Recalling the Reformpadogogen of his time, Rilke's insistence on visual perception plays on the scene of learning, turning the narrow discipline of training oneself to see (13) into the practice of exercising freedom to see (as we have just seen in the Notizen, where drudgery becomes the delight of fabula). These scenes of childhood do more than reflect historically shifting ideas at the intersection of pedagogy and aesthetics, such as the de-emphasis of academic style or a strict sense of mathematical rationalization in favor of the uncontaminated "primitive" view. (14) Like John Ruskin's "innocence eye," this is a complete rethinking of the subjective power and significance of childhood. (15) To further explore how Rilke stages the home through the eyes of a child, let us now turn to representations of the limits of perception in Die Aufzeichungen des Malte Laurids Brigge. In the scenes of Maltes childhood, Rilke vividly depicts mental acts relating to things in space, or what Husserl calls "transcendent objects" (Ideen [section] 41-44). By reconsidering Malte's obsession with "sehenlernen" along the lines of Husserl's notion of intentionality, (16) it is possible to demonstrate how learning provides for a rejection of the rational apparatuses one develops after childhood. For Rilke, seeing now becomes a poetic procedure, demanding a peculiar attitude of consciousness of (or attention to) seeing as if unburdened. The poet, like Husserl's philosopher, must learn to see--or, in other words, adopt the attitude of a child.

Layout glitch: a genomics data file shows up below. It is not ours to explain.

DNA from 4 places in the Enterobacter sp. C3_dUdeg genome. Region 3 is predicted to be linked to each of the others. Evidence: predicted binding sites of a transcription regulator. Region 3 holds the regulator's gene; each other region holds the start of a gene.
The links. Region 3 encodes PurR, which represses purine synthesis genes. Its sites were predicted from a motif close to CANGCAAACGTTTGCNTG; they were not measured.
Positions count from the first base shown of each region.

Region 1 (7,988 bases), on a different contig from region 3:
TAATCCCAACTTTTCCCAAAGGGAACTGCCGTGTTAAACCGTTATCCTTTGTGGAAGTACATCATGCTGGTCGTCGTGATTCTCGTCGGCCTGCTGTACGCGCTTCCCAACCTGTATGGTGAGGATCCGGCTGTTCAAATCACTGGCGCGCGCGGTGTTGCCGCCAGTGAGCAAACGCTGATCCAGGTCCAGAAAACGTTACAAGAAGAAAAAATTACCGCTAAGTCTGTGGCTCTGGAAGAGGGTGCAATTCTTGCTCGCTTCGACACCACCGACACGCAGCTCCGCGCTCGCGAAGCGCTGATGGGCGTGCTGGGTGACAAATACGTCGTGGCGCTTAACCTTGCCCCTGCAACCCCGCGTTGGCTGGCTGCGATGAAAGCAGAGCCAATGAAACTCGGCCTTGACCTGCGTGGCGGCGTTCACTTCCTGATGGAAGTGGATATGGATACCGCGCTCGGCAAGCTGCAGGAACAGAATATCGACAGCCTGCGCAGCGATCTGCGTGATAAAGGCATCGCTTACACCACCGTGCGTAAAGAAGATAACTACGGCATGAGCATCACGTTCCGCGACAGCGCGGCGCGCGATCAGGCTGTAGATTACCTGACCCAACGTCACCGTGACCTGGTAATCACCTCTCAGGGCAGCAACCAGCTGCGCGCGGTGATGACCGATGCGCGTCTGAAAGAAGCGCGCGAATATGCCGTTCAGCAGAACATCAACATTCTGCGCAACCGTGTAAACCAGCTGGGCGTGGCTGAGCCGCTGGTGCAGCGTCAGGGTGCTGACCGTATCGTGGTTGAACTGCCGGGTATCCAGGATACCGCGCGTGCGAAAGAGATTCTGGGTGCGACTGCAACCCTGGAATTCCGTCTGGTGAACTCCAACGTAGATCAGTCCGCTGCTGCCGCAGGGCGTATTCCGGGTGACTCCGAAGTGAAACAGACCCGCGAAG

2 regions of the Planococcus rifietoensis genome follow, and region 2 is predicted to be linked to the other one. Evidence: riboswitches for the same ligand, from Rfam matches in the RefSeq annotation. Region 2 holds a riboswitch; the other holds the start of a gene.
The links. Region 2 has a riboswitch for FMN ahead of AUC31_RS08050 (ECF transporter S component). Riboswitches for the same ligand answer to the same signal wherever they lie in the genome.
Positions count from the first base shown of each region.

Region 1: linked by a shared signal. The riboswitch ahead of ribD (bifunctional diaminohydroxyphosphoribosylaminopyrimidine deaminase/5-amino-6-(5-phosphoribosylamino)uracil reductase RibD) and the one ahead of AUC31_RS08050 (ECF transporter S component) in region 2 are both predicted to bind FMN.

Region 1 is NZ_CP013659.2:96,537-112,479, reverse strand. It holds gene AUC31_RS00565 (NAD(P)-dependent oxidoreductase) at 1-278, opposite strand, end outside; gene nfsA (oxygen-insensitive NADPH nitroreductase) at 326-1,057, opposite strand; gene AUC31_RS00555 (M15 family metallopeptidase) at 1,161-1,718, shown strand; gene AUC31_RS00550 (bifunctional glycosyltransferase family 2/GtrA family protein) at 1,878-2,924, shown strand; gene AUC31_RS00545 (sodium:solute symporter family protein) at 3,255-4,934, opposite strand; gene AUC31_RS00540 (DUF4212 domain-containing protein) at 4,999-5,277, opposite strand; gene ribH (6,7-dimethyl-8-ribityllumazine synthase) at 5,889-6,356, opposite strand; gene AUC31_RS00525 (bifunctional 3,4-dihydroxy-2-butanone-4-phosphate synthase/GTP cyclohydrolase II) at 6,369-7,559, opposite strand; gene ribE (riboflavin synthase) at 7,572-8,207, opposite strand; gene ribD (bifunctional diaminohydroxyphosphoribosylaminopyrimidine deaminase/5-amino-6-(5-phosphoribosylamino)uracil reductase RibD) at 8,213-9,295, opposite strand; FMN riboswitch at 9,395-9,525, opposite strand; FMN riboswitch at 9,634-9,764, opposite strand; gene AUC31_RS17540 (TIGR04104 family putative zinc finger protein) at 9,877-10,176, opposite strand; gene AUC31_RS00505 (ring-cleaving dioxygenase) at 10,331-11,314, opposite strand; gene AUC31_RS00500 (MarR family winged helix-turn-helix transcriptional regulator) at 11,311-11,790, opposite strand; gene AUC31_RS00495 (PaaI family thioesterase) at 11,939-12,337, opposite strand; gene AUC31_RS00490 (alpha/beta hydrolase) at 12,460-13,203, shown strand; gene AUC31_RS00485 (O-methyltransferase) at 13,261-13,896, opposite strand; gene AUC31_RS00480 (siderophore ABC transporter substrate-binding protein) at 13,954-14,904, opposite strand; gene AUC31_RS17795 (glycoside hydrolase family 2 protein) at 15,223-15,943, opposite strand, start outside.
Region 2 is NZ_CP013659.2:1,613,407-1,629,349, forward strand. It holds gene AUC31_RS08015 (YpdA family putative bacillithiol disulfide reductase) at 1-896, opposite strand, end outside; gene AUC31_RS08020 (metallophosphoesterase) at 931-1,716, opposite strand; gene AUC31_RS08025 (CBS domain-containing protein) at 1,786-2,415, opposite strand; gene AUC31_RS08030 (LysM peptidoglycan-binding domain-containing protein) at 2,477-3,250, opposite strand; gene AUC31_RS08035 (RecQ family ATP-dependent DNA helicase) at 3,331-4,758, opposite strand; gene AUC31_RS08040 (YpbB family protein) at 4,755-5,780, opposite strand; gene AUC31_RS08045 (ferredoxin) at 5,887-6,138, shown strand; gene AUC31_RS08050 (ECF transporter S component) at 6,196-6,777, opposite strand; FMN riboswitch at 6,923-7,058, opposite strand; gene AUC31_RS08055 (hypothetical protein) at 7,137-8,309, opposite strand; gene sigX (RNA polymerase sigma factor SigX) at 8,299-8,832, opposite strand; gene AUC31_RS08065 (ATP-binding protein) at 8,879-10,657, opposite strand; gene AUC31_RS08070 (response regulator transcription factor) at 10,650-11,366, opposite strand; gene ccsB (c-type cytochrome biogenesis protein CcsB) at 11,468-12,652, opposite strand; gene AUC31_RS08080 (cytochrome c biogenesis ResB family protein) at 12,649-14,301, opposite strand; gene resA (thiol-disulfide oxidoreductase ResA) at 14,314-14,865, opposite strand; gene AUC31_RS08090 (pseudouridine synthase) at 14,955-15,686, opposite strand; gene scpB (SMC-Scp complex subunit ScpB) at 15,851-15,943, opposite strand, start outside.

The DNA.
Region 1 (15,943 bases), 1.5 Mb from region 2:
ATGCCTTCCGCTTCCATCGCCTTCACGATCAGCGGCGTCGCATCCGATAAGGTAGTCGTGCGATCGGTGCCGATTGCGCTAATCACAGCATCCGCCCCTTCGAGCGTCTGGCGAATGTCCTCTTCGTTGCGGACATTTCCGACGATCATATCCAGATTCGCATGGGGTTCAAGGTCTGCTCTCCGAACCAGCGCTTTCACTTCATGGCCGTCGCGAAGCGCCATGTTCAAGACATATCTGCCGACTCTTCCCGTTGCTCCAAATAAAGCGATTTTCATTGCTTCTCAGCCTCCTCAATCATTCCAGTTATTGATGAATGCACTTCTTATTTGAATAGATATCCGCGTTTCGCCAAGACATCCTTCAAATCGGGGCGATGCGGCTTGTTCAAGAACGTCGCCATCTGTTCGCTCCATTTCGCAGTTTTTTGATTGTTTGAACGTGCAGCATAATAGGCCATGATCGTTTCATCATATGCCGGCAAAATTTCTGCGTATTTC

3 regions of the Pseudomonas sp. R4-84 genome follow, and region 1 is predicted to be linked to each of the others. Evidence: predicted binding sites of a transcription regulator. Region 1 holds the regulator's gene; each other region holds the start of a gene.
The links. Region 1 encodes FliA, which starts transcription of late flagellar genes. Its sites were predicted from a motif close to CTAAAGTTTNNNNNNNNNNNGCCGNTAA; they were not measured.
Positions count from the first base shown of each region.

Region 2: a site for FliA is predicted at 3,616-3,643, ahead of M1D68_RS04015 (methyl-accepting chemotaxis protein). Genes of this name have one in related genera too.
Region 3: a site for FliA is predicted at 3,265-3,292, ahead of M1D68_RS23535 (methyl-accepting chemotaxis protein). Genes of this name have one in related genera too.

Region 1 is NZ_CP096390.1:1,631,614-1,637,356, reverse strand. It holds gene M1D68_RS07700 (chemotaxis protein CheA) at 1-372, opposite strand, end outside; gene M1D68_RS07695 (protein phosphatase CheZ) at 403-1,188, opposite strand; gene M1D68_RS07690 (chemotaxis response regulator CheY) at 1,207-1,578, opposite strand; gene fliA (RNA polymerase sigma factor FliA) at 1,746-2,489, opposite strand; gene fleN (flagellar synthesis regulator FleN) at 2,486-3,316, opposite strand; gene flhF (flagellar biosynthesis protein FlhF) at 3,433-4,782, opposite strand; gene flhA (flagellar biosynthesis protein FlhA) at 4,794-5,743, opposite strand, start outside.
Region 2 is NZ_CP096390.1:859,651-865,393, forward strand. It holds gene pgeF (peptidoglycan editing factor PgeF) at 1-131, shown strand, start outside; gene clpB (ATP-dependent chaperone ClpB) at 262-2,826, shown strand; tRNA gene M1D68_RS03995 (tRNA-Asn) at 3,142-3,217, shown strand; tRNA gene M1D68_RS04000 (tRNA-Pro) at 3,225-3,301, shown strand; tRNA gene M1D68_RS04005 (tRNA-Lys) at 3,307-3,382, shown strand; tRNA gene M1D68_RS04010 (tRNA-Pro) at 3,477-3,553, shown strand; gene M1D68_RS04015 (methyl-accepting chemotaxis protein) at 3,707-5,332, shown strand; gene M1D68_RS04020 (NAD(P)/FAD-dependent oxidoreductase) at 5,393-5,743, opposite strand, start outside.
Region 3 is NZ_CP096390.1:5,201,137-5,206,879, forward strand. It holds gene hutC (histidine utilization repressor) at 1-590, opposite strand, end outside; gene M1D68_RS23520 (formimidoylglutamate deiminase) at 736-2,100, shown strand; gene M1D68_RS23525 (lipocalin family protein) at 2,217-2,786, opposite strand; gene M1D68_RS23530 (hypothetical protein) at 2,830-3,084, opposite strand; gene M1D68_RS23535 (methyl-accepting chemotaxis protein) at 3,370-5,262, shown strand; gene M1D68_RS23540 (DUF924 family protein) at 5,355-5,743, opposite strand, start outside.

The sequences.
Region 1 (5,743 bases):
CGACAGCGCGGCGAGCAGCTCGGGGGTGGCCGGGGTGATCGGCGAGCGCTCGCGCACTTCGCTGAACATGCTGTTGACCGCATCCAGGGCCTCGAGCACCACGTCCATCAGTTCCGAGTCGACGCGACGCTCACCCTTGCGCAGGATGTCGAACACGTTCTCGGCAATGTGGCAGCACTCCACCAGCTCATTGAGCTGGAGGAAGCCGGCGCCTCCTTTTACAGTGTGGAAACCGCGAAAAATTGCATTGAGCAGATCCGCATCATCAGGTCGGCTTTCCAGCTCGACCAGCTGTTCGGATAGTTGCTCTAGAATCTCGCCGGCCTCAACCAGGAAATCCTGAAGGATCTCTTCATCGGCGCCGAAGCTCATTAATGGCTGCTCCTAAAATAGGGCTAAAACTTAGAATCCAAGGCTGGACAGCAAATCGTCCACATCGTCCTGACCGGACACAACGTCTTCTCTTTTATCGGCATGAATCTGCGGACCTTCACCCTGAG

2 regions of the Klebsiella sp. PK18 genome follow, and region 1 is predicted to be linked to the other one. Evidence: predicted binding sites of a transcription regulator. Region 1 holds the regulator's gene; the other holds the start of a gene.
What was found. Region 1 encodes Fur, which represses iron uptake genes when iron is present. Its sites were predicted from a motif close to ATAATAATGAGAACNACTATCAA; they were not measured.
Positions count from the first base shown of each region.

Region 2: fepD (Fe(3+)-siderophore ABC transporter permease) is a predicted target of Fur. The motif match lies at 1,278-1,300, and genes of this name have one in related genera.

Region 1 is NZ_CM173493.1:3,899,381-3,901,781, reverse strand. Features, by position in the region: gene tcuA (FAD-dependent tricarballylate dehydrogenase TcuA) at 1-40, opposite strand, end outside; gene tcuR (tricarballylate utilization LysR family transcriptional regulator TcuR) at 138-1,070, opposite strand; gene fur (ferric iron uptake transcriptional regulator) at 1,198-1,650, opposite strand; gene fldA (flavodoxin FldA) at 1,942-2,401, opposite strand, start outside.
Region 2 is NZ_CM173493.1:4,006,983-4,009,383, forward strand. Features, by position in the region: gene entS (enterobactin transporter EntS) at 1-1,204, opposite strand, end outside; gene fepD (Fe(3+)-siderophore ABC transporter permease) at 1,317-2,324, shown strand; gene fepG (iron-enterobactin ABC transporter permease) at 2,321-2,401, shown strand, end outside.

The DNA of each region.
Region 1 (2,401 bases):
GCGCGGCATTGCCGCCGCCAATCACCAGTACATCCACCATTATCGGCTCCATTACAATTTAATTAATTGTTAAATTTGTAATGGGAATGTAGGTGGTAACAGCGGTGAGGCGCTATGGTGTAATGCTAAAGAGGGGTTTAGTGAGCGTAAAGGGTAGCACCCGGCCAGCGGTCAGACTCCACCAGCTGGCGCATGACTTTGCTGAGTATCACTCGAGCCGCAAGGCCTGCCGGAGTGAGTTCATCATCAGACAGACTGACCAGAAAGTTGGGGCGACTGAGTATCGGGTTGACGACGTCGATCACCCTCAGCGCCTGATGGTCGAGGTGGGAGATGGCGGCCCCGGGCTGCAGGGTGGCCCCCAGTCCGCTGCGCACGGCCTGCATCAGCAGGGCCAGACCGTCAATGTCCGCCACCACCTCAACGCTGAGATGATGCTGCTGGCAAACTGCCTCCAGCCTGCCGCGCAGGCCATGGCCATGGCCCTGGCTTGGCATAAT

Following Kate Hamburger's argument that Rilke's poetry indeed reflects a Husserlian approach, the legibility of the world in his prose texts also seems to fall along phenomenological lines. (17) In contrast to the intentionality presented by the "lyrical I" in his poems, Rilke's child figures render their world anew through mechanisms of intention--and even more so through misperception (or infelicity). As we will see, this provides an analogue to his thinking about the relationship between subjective experience, fantasy, and poetic potential. The architecture and "canvas" of the home and its objects are not to be read as mere forms of containment ("Gerams") but, rather, as bracketing. This method of "parenthesizing" objects of consciousness advocated by Husserl--viz. "exercising the phenomenological epoche" (Ideen [section] 32)--emphasizes a certain purposeful limit of subjective perception, in contrast to the "natural attitude" toward the "givenness" of the world (things perceived as "at hand"). Like Maltes desire to "learn to see," the epoche also demands a deliberately naive position, in which one strives to forget learned attitudes and determinate knowledge. Just as Husserl suggested that one be "shut off from any judgment about spatiotemporal being," Rilke's child figures also seem to practice a version of this ubiquitous parenthesizing, in which the "entire pre-discovered world [...] as it is actually experienced" may be subject to unbiased circumscription ([section] 32). The child's eye strips away learned assumptions, giving unfettered access to the subjective and poetic world. My analysis will now lay out the possibility that the child-subject offers a unique window into how perception, imagination, and subject formation operate in a constellation, intimately linked to aesthetic production in general, and literary-poetic production in particular. The remainder of this essay shows how Rilke uses a bracketed experience of space to trigger poetic imagination. By examining scenes from Die Aufzeichnungen, we see how a nuanced representation of spatial perception establishes the child's banal encounter ("free from judgment") as the catalyst of poetic impulse.